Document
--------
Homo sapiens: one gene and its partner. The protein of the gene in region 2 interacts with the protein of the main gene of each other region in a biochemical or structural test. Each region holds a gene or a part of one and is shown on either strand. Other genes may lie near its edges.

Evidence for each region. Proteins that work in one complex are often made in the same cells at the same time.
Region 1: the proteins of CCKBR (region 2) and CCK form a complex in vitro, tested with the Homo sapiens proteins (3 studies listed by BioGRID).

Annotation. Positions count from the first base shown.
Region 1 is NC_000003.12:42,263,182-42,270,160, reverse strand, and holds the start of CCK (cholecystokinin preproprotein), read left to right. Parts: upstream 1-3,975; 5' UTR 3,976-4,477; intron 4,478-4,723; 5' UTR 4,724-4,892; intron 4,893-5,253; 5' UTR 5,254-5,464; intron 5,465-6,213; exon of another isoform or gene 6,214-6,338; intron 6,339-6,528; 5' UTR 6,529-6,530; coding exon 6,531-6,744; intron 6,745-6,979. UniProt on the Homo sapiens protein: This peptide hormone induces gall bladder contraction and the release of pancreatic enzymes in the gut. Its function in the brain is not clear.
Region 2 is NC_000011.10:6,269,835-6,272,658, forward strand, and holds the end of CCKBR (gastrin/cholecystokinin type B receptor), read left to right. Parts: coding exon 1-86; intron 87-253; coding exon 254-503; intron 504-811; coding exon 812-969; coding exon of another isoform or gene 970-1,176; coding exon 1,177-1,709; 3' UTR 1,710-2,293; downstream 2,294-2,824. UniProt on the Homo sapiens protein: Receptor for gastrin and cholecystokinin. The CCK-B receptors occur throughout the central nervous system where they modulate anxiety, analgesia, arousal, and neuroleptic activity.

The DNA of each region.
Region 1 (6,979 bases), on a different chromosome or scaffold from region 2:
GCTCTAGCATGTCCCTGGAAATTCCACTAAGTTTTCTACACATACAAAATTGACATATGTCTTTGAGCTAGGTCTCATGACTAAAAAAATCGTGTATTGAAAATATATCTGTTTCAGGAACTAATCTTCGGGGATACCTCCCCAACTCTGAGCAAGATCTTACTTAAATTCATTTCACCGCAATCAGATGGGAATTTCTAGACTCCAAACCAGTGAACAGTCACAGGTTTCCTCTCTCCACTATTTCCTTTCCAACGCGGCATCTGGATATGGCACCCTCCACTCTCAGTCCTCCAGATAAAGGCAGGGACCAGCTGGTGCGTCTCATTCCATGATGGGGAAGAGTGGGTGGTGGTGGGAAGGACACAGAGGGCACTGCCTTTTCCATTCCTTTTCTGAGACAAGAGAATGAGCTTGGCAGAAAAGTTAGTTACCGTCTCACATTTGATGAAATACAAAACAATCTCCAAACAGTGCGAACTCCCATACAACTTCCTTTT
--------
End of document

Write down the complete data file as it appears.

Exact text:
Homo sapiens: one gene and its partner. The protein of the gene in region 2 interacts with the protein of the main gene of each other region in a biochemical or structural test. Each region holds a gene or a part of one and is shown on either strand. Other genes may lie near its edges.

Evidence for each region. Proteins that work in one complex are often made in the same cells at the same time.
Region 1: the proteins of CCKBR (region 2) and CCK form a complex in vitro, tested with the Homo sapiens proteins (3 studies listed by BioGRID).

Annotation. Positions count from the first base shown.
Region 1 is NC_000003.12:42,263,182-42,270,160, reverse strand, and holds the start of CCK (cholecystokinin preproprotein), read left to right. Parts: upstream 1-3,975; 5' UTR 3,976-4,477; intron 4,478-4,723; 5' UTR 4,724-4,892; intron 4,893-5,253; 5' UTR 5,254-5,464; intron 5,465-6,213; exon of another isoform or gene 6,214-6,338; intron 6,339-6,528; 5' UTR 6,529-6,530; coding exon 6,531-6,744; intron 6,745-6,979. UniProt on the Homo sapiens protein: This peptide hormone induces gall bladder contraction and the release of pancreatic enzymes in the gut. Its function in the brain is not clear.
Region 2 is NC_000011.10:6,269,835-6,272,658, forward strand, and holds the end of CCKBR (gastrin/cholecystokinin type B receptor), read left to right. Parts: coding exon 1-86; intron 87-253; coding exon 254-503; intron 504-811; coding exon 812-969; coding exon of another isoform or gene 970-1,176; coding exon 1,177-1,709; 3' UTR 1,710-2,293; downstream 2,294-2,824. UniProt on the Homo sapiens protein: Receptor for gastrin and cholecystokinin. The CCK-B receptors occur throughout the central nervous system where they modulate anxiety, analgesia, arousal, and neuroleptic activity.

The DNA of each region.
Region 1 (6,979 bases), on a different chromosome or scaffold from region 2:
GCTCTAGCATGTCCCTGGAAATTCCACTAAGTTTTCTACACATACAAAATTGACATATGTCTTTGAGCTAGGTCTCATGACTAAAAAAATCGTGTATTGAAAATATATCTGTTTCAGGAACTAATCTTCGGGGATACCTCCCCAACTCTGAGCAAGATCTTACTTAAATTCATTTCACCGCAATCAGATGGGAATTTCTAGACTCCAAACCAGTGAACAGTCACAGGTTTCCTCTCTCCACTATTTCCTTTCCAACGCGGCATCTGGATATGGCACCCTCCACTCTCAGTCCTCCAGATAAAGGCAGGGACCAGCTGGTGCGTCTCATTCCATGATGGGGAAGAGTGGGTGGTGGTGGGAAGGACACAGAGGGCACTGCCTTTTCCATTCCTTTTCTGAGACAAGAGAATGAGCTTGGCAGAAAAGTTAGTTACCGTCTCACATTTGATGAAATACAAAACAATCTCCAAACAGTGCGAACTCCCATACAACTTCCTTTT